The Beatles, Indian culture, and America in the 1960s.: Becoming Minnesotan

Nirupama Misra, c.2006.
  • Name - Nirupama Misra
  • Gender - Female
  • Generation - First Generation American / Immigrant
  • Date of Interview -
  • Bengali New Year Festival, Messiah Lutheran Church, Minneapolis, March 19, 1980.


    Essential Question

    Becoming Americans: What does it mean to be an American?

    Assimilation: Does a person have to give up part of his/her culture to become more American?

    Words to look for


    Background Information

    Most immigrants struggle with moving to a place where the people know very little about the immigrant's native culture.  However, many ideas from India have worked their way into American culture over the past 50 years.  Now you can find Indian restaurants and yoga studios all over Minnesota, both in cities and in small towns.  Many Americans practice meditation of some kind.  Hindu temples have been built in places like Maple Grove and Rochester, Minnesota.  Immigrants not only adapt to American culture, contribute new ideas and activities to American culture as well!

    To learn more about Asian Indian history and culture, visit our Asian Indian Community page.

    • Chapter 1

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    Interviewee: Nirupama Misra (NM)

    Interviewer: Polly Sonifer (PS)

    NM:  I don’t think I rebelled against things Indian. I probably went through periods where, you know, that whole identity issue of how American and how Indian, and where is that balance? So I think there were times where that was kind of the question, and I probably was testing out those kinds of things. Also, when I was growing up, you know the late 1960s, early 1970s, this country was going through a lot of societal change and cultural change. So that, I think, was also part of my growing up years. You know, the Vietnam War, the Civil Rights Movement. All those things are very vivid to my memory of my youth.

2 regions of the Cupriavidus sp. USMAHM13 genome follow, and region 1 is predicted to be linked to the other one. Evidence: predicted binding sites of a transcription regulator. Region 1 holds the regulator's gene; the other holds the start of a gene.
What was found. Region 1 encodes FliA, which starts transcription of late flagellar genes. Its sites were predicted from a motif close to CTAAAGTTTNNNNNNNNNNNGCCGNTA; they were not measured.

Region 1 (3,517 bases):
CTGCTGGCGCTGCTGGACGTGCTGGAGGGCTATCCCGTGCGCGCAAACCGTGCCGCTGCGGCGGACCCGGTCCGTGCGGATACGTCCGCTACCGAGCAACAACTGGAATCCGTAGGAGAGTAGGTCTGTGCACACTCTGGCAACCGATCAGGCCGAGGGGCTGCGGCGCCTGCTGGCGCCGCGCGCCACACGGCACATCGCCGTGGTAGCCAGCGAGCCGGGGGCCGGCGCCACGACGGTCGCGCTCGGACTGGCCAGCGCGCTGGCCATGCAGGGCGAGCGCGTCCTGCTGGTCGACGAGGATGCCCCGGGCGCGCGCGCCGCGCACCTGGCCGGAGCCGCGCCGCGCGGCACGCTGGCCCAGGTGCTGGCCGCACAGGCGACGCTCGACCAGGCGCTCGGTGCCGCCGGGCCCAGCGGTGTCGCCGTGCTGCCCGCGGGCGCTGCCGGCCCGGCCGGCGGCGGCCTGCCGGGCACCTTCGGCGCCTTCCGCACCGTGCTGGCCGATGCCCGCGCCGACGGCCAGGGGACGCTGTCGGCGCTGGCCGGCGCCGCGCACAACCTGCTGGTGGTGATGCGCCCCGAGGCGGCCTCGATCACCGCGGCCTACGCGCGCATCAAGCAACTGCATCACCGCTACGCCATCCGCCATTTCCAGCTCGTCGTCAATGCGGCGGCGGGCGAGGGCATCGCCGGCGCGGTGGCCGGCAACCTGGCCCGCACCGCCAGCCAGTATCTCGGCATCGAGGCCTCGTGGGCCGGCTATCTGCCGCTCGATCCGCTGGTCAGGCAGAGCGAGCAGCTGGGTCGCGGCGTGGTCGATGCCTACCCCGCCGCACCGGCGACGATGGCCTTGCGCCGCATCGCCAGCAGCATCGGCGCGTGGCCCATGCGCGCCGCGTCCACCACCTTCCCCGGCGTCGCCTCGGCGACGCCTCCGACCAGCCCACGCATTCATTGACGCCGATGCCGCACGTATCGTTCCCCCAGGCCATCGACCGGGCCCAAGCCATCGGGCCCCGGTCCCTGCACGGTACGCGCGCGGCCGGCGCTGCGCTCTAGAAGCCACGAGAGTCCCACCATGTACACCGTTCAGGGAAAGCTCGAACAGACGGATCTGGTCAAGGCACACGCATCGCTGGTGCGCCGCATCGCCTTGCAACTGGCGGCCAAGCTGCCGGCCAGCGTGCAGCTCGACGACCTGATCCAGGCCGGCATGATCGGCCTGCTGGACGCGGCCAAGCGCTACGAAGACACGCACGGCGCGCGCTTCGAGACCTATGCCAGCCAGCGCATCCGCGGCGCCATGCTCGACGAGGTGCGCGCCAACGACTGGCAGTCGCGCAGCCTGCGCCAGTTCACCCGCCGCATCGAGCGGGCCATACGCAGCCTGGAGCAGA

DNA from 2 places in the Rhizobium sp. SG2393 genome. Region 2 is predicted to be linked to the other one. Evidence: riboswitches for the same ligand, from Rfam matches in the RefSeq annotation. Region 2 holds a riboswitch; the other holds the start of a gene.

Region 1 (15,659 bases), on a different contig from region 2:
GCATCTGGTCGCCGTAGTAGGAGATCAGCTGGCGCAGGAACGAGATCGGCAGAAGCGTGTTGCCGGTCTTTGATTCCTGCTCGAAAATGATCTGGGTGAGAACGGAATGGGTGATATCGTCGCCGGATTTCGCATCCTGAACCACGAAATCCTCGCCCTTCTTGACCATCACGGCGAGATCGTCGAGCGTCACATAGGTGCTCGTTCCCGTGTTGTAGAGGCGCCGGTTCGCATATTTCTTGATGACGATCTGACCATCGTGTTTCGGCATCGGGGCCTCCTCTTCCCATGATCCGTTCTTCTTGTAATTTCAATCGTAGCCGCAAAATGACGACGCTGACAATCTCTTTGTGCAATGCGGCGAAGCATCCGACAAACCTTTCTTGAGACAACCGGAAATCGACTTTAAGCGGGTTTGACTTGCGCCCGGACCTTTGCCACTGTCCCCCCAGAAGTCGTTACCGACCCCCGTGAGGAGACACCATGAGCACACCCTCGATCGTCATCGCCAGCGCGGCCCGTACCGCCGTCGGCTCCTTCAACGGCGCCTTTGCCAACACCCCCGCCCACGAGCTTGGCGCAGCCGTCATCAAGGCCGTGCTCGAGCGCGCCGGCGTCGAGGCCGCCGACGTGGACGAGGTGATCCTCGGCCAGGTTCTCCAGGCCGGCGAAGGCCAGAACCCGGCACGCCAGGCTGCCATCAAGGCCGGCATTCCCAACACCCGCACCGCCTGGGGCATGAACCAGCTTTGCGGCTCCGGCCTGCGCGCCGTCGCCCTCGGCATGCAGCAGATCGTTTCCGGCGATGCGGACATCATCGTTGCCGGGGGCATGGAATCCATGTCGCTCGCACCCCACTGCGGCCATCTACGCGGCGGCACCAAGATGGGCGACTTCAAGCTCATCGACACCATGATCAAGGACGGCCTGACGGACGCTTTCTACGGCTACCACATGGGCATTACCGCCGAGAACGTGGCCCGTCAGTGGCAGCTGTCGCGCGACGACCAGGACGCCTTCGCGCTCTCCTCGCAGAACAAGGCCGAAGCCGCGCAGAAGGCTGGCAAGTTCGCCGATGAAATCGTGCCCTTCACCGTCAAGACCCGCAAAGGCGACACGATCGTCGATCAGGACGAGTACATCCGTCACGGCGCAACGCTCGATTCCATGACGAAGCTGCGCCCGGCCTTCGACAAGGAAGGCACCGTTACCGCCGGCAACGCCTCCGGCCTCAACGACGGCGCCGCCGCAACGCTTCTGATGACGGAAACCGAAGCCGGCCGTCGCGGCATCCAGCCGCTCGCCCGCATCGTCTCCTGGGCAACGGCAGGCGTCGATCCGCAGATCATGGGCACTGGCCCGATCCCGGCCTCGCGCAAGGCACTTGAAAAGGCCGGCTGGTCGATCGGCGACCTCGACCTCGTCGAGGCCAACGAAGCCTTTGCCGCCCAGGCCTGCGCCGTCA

PS:  Did you join in with that protest movement kind of stuff?

    NM:  A little bit. I was kind of on the young end of the Vietnam War era, but yes, I think I definitely was very aware of it and very sympathetic to some of that. I think that that was also a time when Indian culture was becoming very . . . I guess Americans were just becoming more aware of Indian culture. The Beatles brought in Maharishi Yogi and the whole meditation movement, yoga movement. Indian music suddenly had kind of hit the scenes, so it was kind of semi-glamorous, I would say, to have some Indian culture. That was a nice thing. I think we’re kind of hitting a resurgence of that again where Indian culture is very hip. That’s nice. I think it helps kids who are growing up here to feel that they can embrace it.

    PS:  Because the Beatles were into the Indian things, it was okay for you to be Indian at that point?

    NM:  Well, I don’t think I related to the Beatles being involved in it, but I think it just kind of made it easier. People had heard of Hinduism or meditation or yoga. Otherwise, I don’t think they would have, and I would have had to explain every little bit of that. [Laughs]

    Related Glossary Terms


    Adjective:  Relating to the traditions and customs of a group or society.


    Noun:  The arts, customs, and habits that characterize a particular society or nation.


    Verb:  To accept fully.  (embraces, embracing, embraced)


    Noun:  A period of time characterized by particular circumstances, events, or people.


    Noun:  A religion, philosophy and culture native to India, characterized by the belief in reincarnation and a supreme oneness personified in many forms and natures.


    Noun:  The difference or character that marks off an individual from the everyone else; selfhood; a name or persona by which one is known; knowledge of who one is. 


    Adjective:  Complicated.


    Noun:  Debate; controversy; problem.


    Minnesota Historical Society. Becoming Minnesotan: Stories of Recent Immigrants and Refugees. September 2010. Institute of Museum and Library Services. [Date of access].
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